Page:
Suburbs prime battleground in Illinois' GOP primary
With 69 delegates to be awarded from Illinois, voters on Tuesday will play a role in determining whether GOP front-runner Donald Trump broadens his lead toward an eventual Republican nomination or whether one of his three opponents can begin to close the gap.
"Illinois is used to being neglected," Texas Sen. Ted Cruz told a crowd in Glen Ellyn on Monday, referencing past presidential primaries when candidates were focused primarily on other states. But in this year's unpredictable election cycle, he said, the state "has a big platform. ... The men and women of Illinois get their voice on a national stage."
While many eyes are on Ohio and Florida, which also have primaries Tuesday and where home-state candidates John Kasich and Marco Rubio concentrated on Monday, Cruz seized the chance to make an eleventh-hour play for votes and some of Illinois' delegates.
Trump, who campaigned Monday in Tampa with former Alaska Gov. Sarah Palin, has 458 of the 1,237 delegates needed to win the nomination. The other three candidates have a combined 564 delegates, with Cruz possessing 370 of those.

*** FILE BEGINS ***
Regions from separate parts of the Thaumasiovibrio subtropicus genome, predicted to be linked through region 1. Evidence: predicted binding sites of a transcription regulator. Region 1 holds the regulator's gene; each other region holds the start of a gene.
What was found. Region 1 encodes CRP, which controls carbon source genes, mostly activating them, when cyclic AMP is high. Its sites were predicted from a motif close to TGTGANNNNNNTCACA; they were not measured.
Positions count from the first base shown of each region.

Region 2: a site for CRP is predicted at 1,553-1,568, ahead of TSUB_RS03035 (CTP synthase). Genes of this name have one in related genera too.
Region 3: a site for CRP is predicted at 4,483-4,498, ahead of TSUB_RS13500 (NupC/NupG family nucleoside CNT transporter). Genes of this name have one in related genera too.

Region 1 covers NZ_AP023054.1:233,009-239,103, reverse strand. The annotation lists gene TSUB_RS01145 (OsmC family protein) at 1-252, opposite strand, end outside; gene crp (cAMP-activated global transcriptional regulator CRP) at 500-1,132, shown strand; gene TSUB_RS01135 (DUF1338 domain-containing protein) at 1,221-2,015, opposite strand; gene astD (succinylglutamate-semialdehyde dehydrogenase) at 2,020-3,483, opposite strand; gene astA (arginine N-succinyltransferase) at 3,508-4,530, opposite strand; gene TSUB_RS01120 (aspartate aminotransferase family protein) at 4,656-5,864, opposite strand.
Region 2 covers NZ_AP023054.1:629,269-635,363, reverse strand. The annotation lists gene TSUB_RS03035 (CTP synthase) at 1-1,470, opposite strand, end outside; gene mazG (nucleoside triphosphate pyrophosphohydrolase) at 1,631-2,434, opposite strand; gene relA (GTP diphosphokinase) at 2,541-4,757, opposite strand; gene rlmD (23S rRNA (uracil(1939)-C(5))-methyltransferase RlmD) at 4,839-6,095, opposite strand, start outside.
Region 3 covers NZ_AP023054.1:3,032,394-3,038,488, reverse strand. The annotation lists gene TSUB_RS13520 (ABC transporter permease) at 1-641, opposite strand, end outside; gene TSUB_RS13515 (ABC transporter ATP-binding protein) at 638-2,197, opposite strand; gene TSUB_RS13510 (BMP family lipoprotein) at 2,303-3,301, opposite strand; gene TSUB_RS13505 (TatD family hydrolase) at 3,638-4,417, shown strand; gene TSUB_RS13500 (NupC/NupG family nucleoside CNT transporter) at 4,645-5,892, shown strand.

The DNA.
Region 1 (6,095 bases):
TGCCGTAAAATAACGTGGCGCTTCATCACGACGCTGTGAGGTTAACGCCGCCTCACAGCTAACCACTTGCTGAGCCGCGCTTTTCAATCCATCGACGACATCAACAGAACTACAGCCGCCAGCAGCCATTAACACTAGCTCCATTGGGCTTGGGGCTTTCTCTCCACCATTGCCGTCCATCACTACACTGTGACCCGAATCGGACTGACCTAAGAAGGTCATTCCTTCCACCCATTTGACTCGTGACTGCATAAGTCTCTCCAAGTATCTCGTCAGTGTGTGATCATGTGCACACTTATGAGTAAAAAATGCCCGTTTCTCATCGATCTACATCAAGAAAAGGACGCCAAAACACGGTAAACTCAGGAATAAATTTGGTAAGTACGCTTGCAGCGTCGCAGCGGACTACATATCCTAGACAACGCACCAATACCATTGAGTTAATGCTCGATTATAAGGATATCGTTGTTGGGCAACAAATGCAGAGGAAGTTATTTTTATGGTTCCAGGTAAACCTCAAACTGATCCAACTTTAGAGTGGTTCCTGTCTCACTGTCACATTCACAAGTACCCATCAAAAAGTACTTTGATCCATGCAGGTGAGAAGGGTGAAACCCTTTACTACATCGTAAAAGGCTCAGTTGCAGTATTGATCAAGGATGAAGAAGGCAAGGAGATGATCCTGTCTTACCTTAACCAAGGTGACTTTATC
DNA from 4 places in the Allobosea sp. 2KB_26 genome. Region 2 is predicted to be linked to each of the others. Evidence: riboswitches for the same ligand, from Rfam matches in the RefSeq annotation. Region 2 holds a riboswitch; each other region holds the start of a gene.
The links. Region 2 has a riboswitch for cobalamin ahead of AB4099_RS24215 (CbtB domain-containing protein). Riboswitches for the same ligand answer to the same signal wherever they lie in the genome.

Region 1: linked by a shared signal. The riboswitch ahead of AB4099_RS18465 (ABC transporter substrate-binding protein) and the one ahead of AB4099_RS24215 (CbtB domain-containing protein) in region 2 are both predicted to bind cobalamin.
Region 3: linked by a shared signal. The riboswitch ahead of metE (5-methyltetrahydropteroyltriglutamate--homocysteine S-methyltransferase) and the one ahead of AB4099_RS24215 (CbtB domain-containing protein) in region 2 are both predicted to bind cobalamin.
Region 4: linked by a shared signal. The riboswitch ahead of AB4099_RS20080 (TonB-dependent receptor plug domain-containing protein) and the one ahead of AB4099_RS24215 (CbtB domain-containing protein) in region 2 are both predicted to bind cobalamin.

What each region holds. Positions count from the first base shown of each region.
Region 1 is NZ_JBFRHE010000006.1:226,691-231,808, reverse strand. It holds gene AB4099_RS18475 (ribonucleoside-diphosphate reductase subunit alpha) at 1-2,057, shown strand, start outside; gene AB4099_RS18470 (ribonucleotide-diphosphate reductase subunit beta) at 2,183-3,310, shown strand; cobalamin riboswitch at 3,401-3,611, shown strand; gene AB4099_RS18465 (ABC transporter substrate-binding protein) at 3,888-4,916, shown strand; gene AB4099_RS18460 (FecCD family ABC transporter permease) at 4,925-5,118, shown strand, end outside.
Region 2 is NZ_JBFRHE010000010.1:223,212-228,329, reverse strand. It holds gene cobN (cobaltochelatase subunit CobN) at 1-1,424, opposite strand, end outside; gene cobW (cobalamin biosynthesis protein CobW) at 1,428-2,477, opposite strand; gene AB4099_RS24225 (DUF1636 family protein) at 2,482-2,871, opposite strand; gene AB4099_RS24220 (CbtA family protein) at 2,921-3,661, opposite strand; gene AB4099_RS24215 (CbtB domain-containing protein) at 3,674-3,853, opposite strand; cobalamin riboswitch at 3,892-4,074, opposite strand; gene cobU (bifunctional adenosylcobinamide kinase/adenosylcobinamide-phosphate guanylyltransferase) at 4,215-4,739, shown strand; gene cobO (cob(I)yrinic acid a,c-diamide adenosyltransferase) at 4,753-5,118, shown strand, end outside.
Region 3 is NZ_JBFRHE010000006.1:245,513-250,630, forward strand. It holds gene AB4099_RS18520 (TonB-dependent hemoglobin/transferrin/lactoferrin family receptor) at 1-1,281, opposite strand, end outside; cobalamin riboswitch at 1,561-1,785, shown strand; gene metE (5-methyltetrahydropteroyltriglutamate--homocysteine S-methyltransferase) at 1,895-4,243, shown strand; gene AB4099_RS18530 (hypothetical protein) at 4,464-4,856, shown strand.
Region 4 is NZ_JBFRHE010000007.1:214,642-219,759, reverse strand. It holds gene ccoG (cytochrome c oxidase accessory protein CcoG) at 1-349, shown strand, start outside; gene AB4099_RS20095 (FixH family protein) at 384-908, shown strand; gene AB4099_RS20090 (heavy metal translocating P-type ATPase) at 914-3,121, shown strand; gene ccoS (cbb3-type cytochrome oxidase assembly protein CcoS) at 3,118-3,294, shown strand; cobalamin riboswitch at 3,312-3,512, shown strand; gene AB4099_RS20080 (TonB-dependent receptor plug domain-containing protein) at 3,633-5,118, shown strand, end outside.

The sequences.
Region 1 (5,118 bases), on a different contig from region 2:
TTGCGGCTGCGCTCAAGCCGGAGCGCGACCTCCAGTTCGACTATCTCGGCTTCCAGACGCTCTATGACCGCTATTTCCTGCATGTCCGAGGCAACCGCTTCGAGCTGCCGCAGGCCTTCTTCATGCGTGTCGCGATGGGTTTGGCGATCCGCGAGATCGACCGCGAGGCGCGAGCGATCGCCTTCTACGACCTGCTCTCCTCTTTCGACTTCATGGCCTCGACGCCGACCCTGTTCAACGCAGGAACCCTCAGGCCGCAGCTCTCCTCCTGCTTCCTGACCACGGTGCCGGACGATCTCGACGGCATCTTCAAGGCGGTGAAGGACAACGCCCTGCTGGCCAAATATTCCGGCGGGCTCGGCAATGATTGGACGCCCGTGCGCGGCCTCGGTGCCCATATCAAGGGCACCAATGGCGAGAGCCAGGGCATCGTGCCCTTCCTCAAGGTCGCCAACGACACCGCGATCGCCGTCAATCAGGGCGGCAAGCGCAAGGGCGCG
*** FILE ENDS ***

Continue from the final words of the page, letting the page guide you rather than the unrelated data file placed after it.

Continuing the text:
With nearly 6.9 million of Illinois' 12.8 million residents living in suburban Cook and the collar counties, the suburbs, by default, have become the prime battleground.
In Illinois, voters Tuesday will directly elect 54 Republican delegates -- three from each congressional district. Another 15 delegates are awarded to the statewide winner.
Cruz made two suburban stops in recent days to urge Republicans who might have started out supporting other candidates in the crowded primary field to coalesce behind him.
Playing off Friday's canceled Trump rally in Chicago, Cruz said it would be a "disaster" should Trump be the nominee.
"If Donald Trump is the nominee, Hillary wins," Cruz told the hundreds who turned out hear him speak at the Abbington Banquets.
Cruz, calling himself a "true conservative," pledged to protect "religious liberty," ensure a conservative-leaning Supreme Court and abolish the Internal Revenue Service if elected.
Kasich made appearances in Lisle and Palatine last week and said he has strong support in suburban Cook and DuPage counties.
Rubio hasn't made any recent appearances in Illinois, instead spending his time and effort trying to secure a win in his home state of Florida.
Even the most seasoned of analysts aren't sure how things will break on Election Day. Republican U.S. Rep. Peter Roskam of Wheaton, who was at Cruz events Friday and Monday, said it's anybody's guess how traditionally Republican DuPage County will split among primary candidates.
"I was going door to door yesterday and heard over and over again from constituents, 'I don't know how I'm going to vote (for president),'" said Roskam, who is not endorsing a candidate. "I don't know the answer, and I don't think anybody really knows the answer."